The cottage pane window frame is made of steel and the catches are stiff. With both hands on the frame, time and sound suddenly seemed to abate and I looked up almost vertically but slightly towards Ashburton. A silver grey cylindrical tunnel opened overhead, stretching to infinity, and I experienced an overwhelming certainty that I was in deep trouble. I remember thinking that I had to get the window shut before the lightning struck – and then it sounded like an express train hurtling back down the tunnel before hitting storeys below ground level. I remember a double reverberation. By then only my right hand was still holding the brass window catch but the ground next to an apple tree about six metres from me as well as the bedroom wall seemed to jump about half a metre, three times in quick succession. In retrospect it obviously couldn’t have been the building or the ground moving but it certainly looked like it while I was being tossed around. I don’t remember the electricity tripping but both TVs and decoders in the two neighbouring homes were completely destroyed in the strike that hit our roof directly.
I stepped back from the window (despite being shaken around I hadn’t lost my footing) and my right arm felt like it was exploding. In the dark I forced my left arm around, almost expecting to feel no right arm. As I did so a strong hissing caused me to take another step back and look up as a bright light the size of a tennis ball travelled from the top right side of the window frame, rippled around the panes, before reaching the left side where I had been standing and dispersing down the wall into the ground, faded by then to a dull blue trickle of light. The ball was so intensely white that I know no word to describe it ; ‘neon’ is completely inadequate. The edges were frilled like the last vestiges of a wave rippling ashore, equally brilliant blue and yellow.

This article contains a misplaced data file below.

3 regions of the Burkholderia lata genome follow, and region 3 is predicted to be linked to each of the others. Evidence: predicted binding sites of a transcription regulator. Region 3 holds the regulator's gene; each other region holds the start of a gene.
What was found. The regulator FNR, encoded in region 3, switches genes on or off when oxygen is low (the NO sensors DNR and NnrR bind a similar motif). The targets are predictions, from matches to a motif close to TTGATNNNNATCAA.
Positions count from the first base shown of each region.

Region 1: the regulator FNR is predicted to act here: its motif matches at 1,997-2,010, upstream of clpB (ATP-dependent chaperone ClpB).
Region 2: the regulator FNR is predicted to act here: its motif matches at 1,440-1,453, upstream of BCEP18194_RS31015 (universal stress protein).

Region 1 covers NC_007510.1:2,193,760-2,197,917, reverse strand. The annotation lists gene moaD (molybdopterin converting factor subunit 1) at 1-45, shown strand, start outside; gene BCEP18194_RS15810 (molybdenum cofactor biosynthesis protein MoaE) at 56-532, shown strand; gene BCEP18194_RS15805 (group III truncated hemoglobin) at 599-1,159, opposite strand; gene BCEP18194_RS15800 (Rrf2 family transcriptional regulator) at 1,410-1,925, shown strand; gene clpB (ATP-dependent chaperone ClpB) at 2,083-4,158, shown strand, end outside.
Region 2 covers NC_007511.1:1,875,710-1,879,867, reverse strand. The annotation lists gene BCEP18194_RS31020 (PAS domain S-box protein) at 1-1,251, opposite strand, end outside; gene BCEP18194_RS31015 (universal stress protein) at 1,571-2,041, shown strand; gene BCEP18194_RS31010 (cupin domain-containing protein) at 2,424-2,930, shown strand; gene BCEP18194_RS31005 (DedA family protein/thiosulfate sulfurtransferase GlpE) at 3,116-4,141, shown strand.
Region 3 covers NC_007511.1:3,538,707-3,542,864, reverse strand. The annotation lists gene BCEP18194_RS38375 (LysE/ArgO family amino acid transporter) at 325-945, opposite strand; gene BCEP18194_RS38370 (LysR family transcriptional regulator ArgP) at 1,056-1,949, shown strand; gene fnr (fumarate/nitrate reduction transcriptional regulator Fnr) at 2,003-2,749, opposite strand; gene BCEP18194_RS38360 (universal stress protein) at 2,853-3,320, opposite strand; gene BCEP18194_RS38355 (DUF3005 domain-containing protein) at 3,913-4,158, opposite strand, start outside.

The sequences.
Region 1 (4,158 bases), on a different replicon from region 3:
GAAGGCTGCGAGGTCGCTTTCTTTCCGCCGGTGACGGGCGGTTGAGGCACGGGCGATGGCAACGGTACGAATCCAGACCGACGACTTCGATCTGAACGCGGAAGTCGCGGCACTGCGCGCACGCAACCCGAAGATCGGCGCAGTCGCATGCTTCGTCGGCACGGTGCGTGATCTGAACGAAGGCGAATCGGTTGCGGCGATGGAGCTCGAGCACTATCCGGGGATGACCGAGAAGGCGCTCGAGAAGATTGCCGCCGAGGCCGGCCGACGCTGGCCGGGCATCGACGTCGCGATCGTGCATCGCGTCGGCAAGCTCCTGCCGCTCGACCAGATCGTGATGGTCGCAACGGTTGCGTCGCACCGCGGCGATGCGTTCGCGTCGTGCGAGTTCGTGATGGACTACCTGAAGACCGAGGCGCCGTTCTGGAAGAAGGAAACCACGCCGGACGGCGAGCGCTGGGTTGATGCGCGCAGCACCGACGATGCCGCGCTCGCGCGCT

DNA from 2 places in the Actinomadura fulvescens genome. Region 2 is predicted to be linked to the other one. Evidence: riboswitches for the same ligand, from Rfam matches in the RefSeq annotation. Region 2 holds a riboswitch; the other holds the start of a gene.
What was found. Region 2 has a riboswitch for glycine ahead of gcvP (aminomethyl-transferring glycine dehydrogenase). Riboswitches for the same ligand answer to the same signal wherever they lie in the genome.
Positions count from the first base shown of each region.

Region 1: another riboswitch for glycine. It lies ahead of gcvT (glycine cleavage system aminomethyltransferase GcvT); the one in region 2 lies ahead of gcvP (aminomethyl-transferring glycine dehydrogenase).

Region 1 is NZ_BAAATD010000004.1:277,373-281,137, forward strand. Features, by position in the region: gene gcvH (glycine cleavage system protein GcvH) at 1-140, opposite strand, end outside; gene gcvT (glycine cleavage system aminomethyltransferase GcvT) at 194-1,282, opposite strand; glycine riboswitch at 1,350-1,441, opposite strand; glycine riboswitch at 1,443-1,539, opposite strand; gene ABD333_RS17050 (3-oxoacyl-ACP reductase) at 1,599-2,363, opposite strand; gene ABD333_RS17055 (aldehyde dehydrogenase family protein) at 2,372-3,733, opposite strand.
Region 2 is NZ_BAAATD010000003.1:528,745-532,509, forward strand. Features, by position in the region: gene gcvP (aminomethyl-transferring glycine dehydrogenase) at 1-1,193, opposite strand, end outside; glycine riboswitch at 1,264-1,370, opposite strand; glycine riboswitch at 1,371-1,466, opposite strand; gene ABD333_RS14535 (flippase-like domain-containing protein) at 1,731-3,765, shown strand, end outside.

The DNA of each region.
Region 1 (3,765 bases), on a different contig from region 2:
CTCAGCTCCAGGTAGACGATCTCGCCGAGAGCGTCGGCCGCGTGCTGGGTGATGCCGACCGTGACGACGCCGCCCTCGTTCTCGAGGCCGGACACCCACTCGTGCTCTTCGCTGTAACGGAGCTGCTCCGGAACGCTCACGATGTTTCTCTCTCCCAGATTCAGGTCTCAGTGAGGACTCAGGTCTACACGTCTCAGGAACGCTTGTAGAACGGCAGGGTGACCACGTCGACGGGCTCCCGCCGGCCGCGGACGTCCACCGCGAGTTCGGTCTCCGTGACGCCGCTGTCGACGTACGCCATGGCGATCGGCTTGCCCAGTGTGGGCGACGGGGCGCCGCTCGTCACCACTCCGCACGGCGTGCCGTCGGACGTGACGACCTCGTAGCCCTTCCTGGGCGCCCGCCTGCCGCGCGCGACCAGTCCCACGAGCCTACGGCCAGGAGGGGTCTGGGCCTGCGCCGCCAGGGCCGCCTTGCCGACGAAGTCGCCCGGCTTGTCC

I managed to send Kimberley a text message and found a wooden spoon to reset the distribution board. There was perverse satisfaction in hearing that Kimberley told the friends who accompanied her home that my message was serious because there were spelling mistakes.
Apparently I was a more natural chalk white when they found me and within half an hour bruises started coming through on my upper arm where, I was told, the electrical charge exited. When I thought to check a day or two later, I had managed to shut the window one notch short of fully-closed but the outside of the frame was scorched black and that section of the roof is slightly buckled. The doctor who saw me the following day expected further bruising but that didn’t materialise. I was spared damage to my heart as it was my right side that was affected. The only lasting consequences are stiffness in the two fingers that were in contact with the window frame when the ground shook. Some days are better than others and time will tell if they recover more fully. An unexplained low-grade temperature I’d had for years has completely disappeared.
The coming storm season will reveal whether I still enjoy storms ; at the moment my feelings range from ambivalence to apprehension. What I find remarkable is that I have become the third consecutive generation to have a brush with one of the greatest forces known to mankind and survive to tell the story.